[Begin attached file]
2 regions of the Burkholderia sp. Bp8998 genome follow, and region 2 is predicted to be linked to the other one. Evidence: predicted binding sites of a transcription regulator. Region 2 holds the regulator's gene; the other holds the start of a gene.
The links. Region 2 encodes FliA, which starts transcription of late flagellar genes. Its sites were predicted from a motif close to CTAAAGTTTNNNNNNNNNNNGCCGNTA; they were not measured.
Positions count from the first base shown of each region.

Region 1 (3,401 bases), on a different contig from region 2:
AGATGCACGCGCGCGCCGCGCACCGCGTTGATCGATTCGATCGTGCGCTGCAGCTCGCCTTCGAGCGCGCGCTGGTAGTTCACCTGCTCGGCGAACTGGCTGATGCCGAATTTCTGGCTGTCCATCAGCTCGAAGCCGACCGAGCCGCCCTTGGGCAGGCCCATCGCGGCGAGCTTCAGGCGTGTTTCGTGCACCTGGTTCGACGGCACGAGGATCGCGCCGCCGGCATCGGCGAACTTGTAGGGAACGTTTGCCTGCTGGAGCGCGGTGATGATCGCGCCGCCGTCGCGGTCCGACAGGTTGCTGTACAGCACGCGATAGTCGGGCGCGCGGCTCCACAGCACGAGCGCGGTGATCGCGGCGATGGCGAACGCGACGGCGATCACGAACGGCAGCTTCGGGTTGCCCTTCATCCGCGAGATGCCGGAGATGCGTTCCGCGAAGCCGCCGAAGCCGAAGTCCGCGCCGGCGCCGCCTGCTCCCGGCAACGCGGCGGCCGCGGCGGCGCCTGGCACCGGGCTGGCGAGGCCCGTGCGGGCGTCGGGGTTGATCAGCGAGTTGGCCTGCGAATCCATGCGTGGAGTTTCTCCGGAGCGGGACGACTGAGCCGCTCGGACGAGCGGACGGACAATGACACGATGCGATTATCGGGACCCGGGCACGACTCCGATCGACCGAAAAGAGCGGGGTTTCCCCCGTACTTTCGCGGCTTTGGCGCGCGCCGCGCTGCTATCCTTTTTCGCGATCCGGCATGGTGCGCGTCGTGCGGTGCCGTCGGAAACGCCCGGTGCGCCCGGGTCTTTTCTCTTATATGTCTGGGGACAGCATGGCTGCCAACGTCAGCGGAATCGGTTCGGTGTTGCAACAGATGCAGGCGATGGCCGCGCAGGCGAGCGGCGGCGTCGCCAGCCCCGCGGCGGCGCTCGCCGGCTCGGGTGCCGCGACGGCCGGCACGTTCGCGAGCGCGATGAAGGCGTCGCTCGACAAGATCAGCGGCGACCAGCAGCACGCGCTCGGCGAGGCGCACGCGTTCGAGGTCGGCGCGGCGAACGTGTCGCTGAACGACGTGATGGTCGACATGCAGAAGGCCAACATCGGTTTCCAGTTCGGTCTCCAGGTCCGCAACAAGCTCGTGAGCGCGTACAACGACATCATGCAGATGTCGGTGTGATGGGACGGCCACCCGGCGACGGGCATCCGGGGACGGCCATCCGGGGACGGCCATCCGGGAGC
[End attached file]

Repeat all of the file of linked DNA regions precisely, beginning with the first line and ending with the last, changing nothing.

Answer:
2 regions of the Burkholderia sp. Bp8998 genome follow, and region 2 is predicted to be linked to the other one. Evidence: predicted binding sites of a transcription regulator. Region 2 holds the regulator's gene; the other holds the start of a gene.
The links. Region 2 encodes FliA, which starts transcription of late flagellar genes. Its sites were predicted from a motif close to CTAAAGTTTNNNNNNNNNNNGCCGNTA; they were not measured.
Positions count from the first base shown of each region.

Region 1 (3,401 bases), on a different contig from region 2:
AGATGCACGCGCGCGCCGCGCACCGCGTTGATCGATTCGATCGTGCGCTGCAGCTCGCCTTCGAGCGCGCGCTGGTAGTTCACCTGCTCGGCGAACTGGCTGATGCCGAATTTCTGGCTGTCCATCAGCTCGAAGCCGACCGAGCCGCCCTTGGGCAGGCCCATCGCGGCGAGCTTCAGGCGTGTTTCGTGCACCTGGTTCGACGGCACGAGGATCGCGCCGCCGGCATCGGCGAACTTGTAGGGAACGTTTGCCTGCTGGAGCGCGGTGATGATCGCGCCGCCGTCGCGGTCCGACAGGTTGCTGTACAGCACGCGATAGTCGGGCGCGCGGCTCCACAGCACGAGCGCGGTGATCGCGGCGATGGCGAACGCGACGGCGATCACGAACGGCAGCTTCGGGTTGCCCTTCATCCGCGAGATGCCGGAGATGCGTTCCGCGAAGCCGCCGAAGCCGAAGTCCGCGCCGGCGCCGCCTGCTCCCGGCAACGCGGCGGCCGCGGCGGCGCCTGGCACCGGGCTGGCGAGGCCCGTGCGGGCGTCGGGGTTGATCAGCGAGTTGGCCTGCGAATCCATGCGTGGAGTTTCTCCGGAGCGGGACGACTGAGCCGCTCGGACGAGCGGACGGACAATGACACGATGCGATTATCGGGACCCGGGCACGACTCCGATCGACCGAAAAGAGCGGGGTTTCCCCCGTACTTTCGCGGCTTTGGCGCGCGCCGCGCTGCTATCCTTTTTCGCGATCCGGCATGGTGCGCGTCGTGCGGTGCCGTCGGAAACGCCCGGTGCGCCCGGGTCTTTTCTCTTATATGTCTGGGGACAGCATGGCTGCCAACGTCAGCGGAATCGGTTCGGTGTTGCAACAGATGCAGGCGATGGCCGCGCAGGCGAGCGGCGGCGTCGCCAGCCCCGCGGCGGCGCTCGCCGGCTCGGGTGCCGCGACGGCCGGCACGTTCGCGAGCGCGATGAAGGCGTCGCTCGACAAGATCAGCGGCGACCAGCAGCACGCGCTCGGCGAGGCGCACGCGTTCGAGGTCGGCGCGGCGAACGTGTCGCTGAACGACGTGATGGTCGACATGCAGAAGGCCAACATCGGTTTCCAGTTCGGTCTCCAGGTCCGCAACAAGCTCGTGAGCGCGTACAACGACATCATGCAGATGTCGGTGTGATGGGACGGCCACCCGGCGACGGGCATCCGGGGACGGCCATCCGGGGACGGCCATCCGGGAGC